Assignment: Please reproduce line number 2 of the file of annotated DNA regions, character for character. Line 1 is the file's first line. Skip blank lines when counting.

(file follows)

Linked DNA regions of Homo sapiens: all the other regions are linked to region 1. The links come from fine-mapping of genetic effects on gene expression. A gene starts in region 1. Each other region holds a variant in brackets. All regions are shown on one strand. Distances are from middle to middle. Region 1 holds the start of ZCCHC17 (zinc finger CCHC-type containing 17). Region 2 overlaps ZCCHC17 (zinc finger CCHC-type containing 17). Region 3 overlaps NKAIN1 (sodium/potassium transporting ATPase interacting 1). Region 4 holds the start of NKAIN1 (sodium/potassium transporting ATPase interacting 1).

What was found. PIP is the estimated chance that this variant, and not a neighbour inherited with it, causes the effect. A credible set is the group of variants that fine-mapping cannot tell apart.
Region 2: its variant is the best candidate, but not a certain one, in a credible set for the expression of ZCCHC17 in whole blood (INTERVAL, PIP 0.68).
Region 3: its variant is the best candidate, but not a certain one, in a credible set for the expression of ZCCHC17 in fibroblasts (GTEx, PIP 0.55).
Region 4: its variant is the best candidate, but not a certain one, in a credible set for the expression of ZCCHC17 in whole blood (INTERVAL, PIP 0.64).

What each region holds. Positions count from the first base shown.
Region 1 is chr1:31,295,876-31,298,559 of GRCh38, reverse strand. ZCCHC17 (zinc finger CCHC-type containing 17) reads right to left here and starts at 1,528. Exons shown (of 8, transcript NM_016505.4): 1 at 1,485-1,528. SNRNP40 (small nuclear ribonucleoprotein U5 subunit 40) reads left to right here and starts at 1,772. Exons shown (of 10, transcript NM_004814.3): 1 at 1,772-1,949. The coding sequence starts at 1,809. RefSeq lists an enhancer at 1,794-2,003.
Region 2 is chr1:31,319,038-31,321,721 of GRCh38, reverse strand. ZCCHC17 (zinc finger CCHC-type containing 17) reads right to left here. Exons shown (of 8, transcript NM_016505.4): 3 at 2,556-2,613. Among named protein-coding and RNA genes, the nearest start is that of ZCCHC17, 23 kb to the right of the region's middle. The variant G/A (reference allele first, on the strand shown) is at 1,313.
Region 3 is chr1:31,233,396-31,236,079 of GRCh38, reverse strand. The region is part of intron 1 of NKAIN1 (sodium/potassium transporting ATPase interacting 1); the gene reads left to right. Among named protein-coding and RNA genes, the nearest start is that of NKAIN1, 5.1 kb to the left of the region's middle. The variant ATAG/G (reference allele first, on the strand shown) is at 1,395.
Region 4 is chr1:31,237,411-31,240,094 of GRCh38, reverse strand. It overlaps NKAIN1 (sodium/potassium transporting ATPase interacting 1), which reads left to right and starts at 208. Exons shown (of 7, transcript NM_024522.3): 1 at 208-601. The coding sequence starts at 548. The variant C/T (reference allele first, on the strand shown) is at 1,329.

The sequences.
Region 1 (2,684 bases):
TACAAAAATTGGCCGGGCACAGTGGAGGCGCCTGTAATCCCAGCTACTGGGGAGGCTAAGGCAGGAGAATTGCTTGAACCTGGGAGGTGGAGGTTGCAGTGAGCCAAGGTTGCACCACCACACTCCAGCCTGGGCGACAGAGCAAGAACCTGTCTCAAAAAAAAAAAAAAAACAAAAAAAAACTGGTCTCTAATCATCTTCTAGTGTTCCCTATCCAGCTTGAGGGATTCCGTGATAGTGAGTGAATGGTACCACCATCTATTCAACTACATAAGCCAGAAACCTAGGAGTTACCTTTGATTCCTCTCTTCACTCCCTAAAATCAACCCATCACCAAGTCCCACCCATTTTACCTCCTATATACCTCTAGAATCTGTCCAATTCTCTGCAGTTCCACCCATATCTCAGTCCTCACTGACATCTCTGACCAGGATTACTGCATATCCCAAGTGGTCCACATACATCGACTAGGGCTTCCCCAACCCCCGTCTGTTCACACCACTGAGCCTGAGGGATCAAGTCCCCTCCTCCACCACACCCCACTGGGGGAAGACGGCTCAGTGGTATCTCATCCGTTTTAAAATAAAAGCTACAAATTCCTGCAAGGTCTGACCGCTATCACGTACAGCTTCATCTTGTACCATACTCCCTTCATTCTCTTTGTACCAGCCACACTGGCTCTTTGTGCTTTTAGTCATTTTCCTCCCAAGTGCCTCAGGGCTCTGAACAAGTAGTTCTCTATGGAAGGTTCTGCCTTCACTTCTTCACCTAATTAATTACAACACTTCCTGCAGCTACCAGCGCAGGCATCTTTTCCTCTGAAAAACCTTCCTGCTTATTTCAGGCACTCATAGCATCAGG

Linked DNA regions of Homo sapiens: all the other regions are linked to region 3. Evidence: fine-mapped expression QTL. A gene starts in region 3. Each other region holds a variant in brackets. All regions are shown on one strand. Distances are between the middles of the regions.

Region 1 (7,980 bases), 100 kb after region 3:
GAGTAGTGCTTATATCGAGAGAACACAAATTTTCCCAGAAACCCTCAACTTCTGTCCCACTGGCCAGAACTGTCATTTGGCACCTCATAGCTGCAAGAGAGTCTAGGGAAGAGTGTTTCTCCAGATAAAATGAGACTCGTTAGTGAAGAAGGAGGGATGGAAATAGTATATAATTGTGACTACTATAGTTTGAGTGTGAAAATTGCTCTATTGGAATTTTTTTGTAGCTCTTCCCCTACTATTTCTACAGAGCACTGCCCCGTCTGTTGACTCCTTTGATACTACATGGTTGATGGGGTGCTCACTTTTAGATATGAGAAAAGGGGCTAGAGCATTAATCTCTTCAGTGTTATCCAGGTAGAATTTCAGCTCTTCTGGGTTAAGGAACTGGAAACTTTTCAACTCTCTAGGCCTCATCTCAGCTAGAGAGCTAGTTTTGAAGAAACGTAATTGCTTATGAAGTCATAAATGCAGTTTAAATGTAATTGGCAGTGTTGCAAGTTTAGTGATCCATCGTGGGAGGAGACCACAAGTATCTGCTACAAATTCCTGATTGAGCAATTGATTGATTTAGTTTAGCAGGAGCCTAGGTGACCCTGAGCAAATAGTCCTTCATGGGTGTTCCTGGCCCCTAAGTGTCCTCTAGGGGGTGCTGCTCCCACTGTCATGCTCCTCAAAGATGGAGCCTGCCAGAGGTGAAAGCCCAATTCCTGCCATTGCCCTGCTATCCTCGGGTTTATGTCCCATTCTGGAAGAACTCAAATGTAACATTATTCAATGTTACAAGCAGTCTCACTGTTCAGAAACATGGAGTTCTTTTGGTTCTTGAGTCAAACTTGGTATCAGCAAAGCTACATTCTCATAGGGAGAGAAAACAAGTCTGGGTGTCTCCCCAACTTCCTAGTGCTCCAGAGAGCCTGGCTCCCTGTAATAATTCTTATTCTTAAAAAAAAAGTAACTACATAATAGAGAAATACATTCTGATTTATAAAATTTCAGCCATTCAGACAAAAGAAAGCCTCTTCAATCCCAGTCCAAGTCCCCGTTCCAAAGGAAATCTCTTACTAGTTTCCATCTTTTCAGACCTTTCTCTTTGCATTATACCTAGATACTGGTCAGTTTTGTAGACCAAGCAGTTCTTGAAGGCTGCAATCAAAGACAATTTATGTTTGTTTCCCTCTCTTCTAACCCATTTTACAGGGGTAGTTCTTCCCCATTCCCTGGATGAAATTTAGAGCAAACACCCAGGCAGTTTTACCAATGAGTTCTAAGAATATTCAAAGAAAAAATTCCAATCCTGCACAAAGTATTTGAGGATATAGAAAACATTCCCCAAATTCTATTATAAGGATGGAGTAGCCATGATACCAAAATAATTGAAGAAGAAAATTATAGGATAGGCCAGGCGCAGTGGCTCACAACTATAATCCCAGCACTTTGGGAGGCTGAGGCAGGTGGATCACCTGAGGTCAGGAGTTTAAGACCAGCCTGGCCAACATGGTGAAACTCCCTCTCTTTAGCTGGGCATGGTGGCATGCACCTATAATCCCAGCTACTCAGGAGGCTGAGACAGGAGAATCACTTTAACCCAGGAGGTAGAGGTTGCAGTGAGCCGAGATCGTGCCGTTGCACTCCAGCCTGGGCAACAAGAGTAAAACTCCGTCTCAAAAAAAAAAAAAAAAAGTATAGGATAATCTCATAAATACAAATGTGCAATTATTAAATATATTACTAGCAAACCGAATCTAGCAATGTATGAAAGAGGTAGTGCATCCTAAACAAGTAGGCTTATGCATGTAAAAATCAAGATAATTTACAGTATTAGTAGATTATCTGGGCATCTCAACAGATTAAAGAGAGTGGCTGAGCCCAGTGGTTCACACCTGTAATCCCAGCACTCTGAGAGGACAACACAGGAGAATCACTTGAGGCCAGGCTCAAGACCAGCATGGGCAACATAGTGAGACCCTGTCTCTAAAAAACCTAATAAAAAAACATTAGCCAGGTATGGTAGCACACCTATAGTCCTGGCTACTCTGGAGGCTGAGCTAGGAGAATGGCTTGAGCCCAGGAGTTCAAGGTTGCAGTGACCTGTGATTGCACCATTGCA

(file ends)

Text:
What was found. PIP is the estimated chance that this variant, and not a neighbour inherited with it, causes the effect. A credible set is the group of variants that fine-mapping cannot tell apart.